David Filmer shares how he’s inspired to make the world a more inclusive place for his daughter to grow up in. He discusses his efforts to be an inclusive leader and supportive ally to the Women of CGI.

March 2024

To give some context as to why I feel so passionate about inclusion, I have a five-year-old (going on 15) daughter. She’s the most important person in my life and since becoming a dad, I’ve wanted to do what I can to make the world a tiny bit better. I know I’m not alone with that dynamic and have set a mini goal to help her be whatever she wants to be when she grows up, with no barriers. At the moment it's a vet with a pet unicorn so I’m ready for the challenge!

Very early in my career, I realised that the team game is the only game. In fact, what I’m most proud of in my career today is building the team I have now have around me at CGI. What we accomplish together is incredibly rewarding, and it’s changed me as a person, for the better. It’s the team first, always. Add in the cognitive diversity of our team members and you’ve got one of the key reasons why I love my job!

Ten of my fourteen direct leadership team are female, from a variety of backgrounds. This brings with it a huge diversity of thought, and it’s clear to me that our inclusive culture and the way we hire at CGI is the reason we’ve created such an awesome business. I’m really passionate about gender equality, and CGI is a great example of a company that has no barriers to success for anyone in the workplace.


#InspireInclusion is an apt theme for CGI

I support this by promoting diversity and amplifying voices as a leader at CGI. Being a bit more senior now, I have a large platform to do so, and I see my role as an ally to try and create a more inclusive culture and create figure heads across my business and the industry. After all, we are the 'T' in STEM.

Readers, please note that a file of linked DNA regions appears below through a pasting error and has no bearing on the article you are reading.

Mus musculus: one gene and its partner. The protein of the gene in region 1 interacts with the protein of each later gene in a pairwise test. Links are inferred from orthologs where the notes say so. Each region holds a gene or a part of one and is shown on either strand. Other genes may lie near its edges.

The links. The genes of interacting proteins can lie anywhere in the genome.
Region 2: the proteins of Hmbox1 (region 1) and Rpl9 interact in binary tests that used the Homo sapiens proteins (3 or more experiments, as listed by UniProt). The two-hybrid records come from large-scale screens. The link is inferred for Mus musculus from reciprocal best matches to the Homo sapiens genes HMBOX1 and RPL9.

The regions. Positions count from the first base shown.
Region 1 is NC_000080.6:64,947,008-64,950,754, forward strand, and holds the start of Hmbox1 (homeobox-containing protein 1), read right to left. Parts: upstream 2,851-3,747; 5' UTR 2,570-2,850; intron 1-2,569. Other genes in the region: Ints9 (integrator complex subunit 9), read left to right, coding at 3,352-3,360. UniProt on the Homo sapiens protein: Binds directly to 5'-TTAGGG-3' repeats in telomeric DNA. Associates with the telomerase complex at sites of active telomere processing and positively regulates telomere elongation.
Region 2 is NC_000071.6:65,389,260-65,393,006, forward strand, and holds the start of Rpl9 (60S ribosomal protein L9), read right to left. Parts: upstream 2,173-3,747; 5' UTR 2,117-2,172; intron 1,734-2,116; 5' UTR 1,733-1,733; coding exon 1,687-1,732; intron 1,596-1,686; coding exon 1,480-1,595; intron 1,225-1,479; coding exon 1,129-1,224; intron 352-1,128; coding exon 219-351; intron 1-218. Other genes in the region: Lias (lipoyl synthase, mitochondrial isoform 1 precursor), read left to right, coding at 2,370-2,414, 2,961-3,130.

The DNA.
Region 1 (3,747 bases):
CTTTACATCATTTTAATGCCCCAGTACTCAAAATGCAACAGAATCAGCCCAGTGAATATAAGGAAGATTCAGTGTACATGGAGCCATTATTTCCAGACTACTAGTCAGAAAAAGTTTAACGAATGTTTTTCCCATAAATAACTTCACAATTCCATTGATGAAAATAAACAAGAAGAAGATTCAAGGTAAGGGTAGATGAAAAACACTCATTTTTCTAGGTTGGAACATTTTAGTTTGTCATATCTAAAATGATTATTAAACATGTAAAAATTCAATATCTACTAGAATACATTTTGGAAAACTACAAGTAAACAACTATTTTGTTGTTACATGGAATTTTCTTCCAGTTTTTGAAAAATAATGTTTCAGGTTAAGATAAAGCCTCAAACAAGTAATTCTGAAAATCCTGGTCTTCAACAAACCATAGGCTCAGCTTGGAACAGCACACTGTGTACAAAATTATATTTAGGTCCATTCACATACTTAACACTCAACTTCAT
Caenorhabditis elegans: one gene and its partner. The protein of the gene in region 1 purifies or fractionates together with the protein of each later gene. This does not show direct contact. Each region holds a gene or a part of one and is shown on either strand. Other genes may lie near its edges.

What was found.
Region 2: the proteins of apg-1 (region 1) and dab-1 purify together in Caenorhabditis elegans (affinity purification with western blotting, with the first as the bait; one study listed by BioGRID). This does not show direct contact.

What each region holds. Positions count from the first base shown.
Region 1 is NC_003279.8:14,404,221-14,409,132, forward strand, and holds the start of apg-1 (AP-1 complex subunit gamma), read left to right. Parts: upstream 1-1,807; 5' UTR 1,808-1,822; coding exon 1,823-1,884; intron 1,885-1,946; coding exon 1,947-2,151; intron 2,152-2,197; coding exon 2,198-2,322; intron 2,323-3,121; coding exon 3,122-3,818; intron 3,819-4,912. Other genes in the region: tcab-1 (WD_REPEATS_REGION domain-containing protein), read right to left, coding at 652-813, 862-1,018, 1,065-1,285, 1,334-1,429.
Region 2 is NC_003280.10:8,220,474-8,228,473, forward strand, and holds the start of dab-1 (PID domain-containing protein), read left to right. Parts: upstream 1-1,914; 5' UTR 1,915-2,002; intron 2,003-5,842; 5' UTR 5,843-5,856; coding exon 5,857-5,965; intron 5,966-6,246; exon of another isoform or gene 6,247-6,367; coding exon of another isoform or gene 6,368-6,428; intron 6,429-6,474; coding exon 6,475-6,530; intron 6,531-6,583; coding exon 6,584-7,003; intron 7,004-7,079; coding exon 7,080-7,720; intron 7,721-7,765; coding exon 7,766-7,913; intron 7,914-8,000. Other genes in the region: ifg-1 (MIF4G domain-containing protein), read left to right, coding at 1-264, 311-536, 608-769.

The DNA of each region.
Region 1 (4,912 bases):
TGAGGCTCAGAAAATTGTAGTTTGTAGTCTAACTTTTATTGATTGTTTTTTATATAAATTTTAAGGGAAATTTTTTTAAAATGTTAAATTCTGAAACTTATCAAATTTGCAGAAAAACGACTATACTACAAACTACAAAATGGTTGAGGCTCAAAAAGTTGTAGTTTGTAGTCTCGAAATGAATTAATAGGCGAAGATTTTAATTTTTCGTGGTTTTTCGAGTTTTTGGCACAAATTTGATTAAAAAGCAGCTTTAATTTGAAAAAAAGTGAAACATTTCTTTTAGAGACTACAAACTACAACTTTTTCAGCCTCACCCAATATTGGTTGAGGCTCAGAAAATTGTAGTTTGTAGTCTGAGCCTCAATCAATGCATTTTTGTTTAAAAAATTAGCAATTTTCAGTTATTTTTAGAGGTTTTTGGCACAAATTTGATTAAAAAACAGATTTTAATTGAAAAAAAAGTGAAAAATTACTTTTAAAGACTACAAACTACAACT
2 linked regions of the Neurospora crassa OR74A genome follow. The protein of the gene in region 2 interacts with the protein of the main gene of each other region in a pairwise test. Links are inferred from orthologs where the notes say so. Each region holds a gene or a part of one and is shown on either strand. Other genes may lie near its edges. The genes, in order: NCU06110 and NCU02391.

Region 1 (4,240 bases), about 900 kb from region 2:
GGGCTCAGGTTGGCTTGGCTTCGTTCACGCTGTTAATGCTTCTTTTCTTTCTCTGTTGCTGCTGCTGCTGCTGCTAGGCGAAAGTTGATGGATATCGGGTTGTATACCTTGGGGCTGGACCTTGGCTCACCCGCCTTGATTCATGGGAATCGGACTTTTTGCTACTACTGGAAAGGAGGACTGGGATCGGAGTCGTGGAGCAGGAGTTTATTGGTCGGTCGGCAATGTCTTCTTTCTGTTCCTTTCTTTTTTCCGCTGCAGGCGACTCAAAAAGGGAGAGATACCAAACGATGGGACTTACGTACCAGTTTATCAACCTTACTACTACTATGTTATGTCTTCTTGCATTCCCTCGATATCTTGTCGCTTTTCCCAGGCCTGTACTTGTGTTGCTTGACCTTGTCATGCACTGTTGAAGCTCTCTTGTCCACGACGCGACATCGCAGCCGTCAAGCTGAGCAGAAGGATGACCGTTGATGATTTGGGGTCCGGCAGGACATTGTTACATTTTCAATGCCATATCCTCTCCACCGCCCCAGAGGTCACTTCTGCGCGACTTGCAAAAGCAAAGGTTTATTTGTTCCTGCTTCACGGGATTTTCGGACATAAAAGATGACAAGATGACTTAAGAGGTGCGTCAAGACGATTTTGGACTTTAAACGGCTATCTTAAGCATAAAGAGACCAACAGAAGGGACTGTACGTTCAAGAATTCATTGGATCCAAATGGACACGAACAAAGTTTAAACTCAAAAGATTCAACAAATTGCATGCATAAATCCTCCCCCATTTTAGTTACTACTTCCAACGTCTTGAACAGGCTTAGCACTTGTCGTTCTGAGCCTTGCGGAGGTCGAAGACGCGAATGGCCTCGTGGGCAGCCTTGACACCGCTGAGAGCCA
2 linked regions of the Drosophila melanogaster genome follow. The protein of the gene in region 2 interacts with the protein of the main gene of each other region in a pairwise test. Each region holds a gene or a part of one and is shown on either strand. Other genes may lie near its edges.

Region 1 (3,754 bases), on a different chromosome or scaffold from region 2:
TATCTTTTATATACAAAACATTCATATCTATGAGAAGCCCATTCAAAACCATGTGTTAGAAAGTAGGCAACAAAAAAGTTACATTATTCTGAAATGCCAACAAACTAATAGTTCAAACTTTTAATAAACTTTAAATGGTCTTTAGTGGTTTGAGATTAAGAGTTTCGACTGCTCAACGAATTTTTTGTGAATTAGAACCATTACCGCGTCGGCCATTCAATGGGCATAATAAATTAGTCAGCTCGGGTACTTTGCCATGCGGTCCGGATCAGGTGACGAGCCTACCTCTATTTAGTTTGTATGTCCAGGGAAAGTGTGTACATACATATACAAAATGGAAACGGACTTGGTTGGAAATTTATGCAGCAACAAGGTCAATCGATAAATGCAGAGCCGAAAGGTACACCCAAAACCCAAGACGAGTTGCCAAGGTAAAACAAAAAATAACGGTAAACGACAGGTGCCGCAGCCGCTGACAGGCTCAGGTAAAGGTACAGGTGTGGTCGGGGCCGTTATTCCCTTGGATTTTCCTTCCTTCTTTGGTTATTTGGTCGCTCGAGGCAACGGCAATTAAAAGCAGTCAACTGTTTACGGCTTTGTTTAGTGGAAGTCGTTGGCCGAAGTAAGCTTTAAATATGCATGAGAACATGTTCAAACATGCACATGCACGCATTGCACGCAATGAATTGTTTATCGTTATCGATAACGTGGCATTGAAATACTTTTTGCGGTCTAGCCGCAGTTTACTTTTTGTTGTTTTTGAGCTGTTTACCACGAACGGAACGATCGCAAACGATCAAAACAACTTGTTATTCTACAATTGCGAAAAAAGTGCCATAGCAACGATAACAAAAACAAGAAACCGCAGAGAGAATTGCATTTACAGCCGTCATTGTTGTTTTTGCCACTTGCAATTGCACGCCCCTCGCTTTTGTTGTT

This hasn’t been hard. It’s very organic here. When I joined nine years ago, my buddy was female, as were my three direct reports, so it was evident there were no cultural barriers or biases from day one. I’ve also seen so many female colleagues across the business do some amazing things in the organisation. It’s been pretty awesome to witness, and in some cases, be a small part in helping.

All in all, I ensure that everyone’s perspective is heard and valued. I hope that in the way I act and lead that I demonstrate truly inclusive behaviours, because that is something that is incredibly important to me.


The progress is great, but there’s more to do

Whilst there is lots more to do, I’m so pleased of the cultural shift towards inclusion in business has been so massive over the last 15 - 20 years.

Initially, diversity and inclusion were often limited to fulfilling quotas or corporate social responsibility goals, but there has been so much progress towards recognising diversity inclusion as a key driver of organisational success. Take our networks at CGI for example. We’re brilliant at creating a safe space for our CGI Partners to actively contribute to discussions on the business, both internally and externally, to build a company we can all be proud of. That's our dream after all...

I love our ‘no stupid questions’ culture (I ask a lot of questions!) and I think as an organisation, we’re pretty unique and different from the rest of the industry. Different is good, and when you combine all of the above with the autonomy and empowerment of feeling like you’re running a business, inside a big business, CGI is just a brilliant place to be.

And I’m still here at CGI all these years later because it fulfils the three main things I need in a job to get the best out of me:

  1. I work with amazing people
  2. I do something that makes a difference
  3. and I get to keep learning every day.

My mum always used to say to me that ‘if everyone was the same, the world would be a very boring place’. I think that sums it up perfectly.


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